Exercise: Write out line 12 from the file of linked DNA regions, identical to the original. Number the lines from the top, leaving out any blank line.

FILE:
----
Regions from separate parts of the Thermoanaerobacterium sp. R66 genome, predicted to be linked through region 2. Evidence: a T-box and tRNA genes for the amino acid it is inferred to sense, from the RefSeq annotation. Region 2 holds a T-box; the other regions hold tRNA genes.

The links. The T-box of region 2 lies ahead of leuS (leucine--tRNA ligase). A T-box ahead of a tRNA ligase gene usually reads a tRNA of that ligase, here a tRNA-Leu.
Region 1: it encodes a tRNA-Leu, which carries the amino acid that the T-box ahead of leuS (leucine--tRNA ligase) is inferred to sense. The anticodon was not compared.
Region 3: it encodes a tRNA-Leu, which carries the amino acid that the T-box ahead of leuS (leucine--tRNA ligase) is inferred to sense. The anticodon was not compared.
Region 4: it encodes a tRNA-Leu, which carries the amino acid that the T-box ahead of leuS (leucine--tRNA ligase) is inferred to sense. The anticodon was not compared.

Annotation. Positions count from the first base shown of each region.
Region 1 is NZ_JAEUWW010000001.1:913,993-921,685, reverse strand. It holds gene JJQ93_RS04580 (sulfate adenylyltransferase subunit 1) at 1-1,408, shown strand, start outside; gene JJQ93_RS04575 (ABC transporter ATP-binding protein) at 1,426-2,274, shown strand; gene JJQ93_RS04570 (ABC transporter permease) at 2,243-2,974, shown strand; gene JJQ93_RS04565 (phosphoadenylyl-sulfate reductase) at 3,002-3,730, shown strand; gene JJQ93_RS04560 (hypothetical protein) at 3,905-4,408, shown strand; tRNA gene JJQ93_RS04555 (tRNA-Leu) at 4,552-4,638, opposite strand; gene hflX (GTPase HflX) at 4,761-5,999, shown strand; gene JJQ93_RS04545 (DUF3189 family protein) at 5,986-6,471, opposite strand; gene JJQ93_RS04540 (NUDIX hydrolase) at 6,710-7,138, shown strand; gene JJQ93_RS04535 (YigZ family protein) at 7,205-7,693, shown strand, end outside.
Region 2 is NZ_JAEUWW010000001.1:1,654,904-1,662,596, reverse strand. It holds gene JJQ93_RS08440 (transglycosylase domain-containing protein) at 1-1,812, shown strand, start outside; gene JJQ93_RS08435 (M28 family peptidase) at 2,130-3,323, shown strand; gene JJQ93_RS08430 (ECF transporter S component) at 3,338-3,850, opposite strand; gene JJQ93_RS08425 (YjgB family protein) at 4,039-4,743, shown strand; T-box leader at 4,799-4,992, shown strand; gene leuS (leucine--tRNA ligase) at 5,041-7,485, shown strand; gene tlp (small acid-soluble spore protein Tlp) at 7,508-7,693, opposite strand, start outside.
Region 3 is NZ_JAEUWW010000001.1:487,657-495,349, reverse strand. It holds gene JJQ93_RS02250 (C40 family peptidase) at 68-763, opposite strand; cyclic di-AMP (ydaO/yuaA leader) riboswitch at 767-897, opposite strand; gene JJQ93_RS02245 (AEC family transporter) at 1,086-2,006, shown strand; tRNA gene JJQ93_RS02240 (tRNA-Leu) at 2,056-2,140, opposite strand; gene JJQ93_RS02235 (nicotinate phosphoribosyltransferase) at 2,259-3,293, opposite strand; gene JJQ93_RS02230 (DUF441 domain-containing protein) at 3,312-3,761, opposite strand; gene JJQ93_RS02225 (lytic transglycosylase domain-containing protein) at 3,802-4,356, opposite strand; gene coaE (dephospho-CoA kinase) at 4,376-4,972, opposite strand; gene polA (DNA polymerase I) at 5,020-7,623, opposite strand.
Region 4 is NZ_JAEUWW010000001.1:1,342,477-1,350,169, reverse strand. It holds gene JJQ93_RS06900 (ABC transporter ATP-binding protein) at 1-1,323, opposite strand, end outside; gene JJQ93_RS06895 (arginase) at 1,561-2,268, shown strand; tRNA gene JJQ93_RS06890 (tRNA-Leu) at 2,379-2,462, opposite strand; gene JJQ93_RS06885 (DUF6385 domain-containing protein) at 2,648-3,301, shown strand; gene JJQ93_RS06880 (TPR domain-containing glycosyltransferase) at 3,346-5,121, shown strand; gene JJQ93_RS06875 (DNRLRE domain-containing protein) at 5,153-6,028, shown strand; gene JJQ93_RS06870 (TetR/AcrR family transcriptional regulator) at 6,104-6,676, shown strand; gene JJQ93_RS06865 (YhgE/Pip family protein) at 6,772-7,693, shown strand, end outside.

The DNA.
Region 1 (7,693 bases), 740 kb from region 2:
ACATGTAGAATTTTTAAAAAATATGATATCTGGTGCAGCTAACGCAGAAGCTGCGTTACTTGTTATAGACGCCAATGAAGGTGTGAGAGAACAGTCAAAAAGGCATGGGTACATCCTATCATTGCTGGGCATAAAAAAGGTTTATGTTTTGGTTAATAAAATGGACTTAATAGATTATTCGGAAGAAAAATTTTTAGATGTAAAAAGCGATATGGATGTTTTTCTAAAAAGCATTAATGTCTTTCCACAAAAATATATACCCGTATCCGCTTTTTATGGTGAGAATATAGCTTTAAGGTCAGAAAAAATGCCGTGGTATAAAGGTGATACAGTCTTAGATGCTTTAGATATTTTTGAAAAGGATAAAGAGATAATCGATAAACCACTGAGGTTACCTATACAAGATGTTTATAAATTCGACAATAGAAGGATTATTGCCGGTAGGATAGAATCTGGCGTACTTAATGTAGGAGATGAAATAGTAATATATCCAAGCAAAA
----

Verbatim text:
Region 1 (7,693 bases), 740 kb from region 2: